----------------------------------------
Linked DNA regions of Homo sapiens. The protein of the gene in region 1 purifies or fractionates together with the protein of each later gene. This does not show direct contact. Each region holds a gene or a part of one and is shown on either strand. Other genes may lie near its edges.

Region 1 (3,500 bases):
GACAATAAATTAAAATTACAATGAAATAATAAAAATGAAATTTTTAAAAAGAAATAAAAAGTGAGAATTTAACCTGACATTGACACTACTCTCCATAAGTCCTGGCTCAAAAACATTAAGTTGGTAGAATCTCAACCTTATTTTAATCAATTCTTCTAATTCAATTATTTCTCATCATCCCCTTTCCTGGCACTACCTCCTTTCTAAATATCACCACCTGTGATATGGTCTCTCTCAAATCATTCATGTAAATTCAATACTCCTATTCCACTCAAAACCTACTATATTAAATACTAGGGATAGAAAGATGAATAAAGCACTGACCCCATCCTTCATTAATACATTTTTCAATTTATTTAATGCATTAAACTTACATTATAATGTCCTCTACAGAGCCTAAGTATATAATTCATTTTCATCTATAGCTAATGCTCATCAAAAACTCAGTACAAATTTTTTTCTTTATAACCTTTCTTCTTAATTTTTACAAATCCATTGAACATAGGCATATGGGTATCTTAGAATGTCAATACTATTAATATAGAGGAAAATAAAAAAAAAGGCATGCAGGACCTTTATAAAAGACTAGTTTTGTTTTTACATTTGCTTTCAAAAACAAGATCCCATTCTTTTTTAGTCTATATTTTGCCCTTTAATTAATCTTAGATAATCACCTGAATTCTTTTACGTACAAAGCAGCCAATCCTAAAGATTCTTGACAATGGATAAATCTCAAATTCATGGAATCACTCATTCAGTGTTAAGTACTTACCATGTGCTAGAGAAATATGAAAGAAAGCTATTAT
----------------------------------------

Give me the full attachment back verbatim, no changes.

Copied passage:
Linked DNA regions of Homo sapiens. The protein of the gene in region 1 purifies or fractionates together with the protein of each later gene. This does not show direct contact. Each region holds a gene or a part of one and is shown on either strand. Other genes may lie near its edges.

Region 1 (3,500 bases):
GACAATAAATTAAAATTACAATGAAATAATAAAAATGAAATTTTTAAAAAGAAATAAAAAGTGAGAATTTAACCTGACATTGACACTACTCTCCATAAGTCCTGGCTCAAAAACATTAAGTTGGTAGAATCTCAACCTTATTTTAATCAATTCTTCTAATTCAATTATTTCTCATCATCCCCTTTCCTGGCACTACCTCCTTTCTAAATATCACCACCTGTGATATGGTCTCTCTCAAATCATTCATGTAAATTCAATACTCCTATTCCACTCAAAACCTACTATATTAAATACTAGGGATAGAAAGATGAATAAAGCACTGACCCCATCCTTCATTAATACATTTTTCAATTTATTTAATGCATTAAACTTACATTATAATGTCCTCTACAGAGCCTAAGTATATAATTCATTTTCATCTATAGCTAATGCTCATCAAAAACTCAGTACAAATTTTTTTCTTTATAACCTTTCTTCTTAATTTTTACAAATCCATTGAACATAGGCATATGGGTATCTTAGAATGTCAATACTATTAATATAGAGGAAAATAAAAAAAAAGGCATGCAGGACCTTTATAAAAGACTAGTTTTGTTTTTACATTTGCTTTCAAAAACAAGATCCCATTCTTTTTTAGTCTATATTTTGCCCTTTAATTAATCTTAGATAATCACCTGAATTCTTTTACGTACAAAGCAGCCAATCCTAAAGATTCTTGACAATGGATAAATCTCAAATTCATGGAATCACTCATTCAGTGTTAAGTACTTACCATGTGCTAGAGAAATATGAAAGAAAGCTATTAT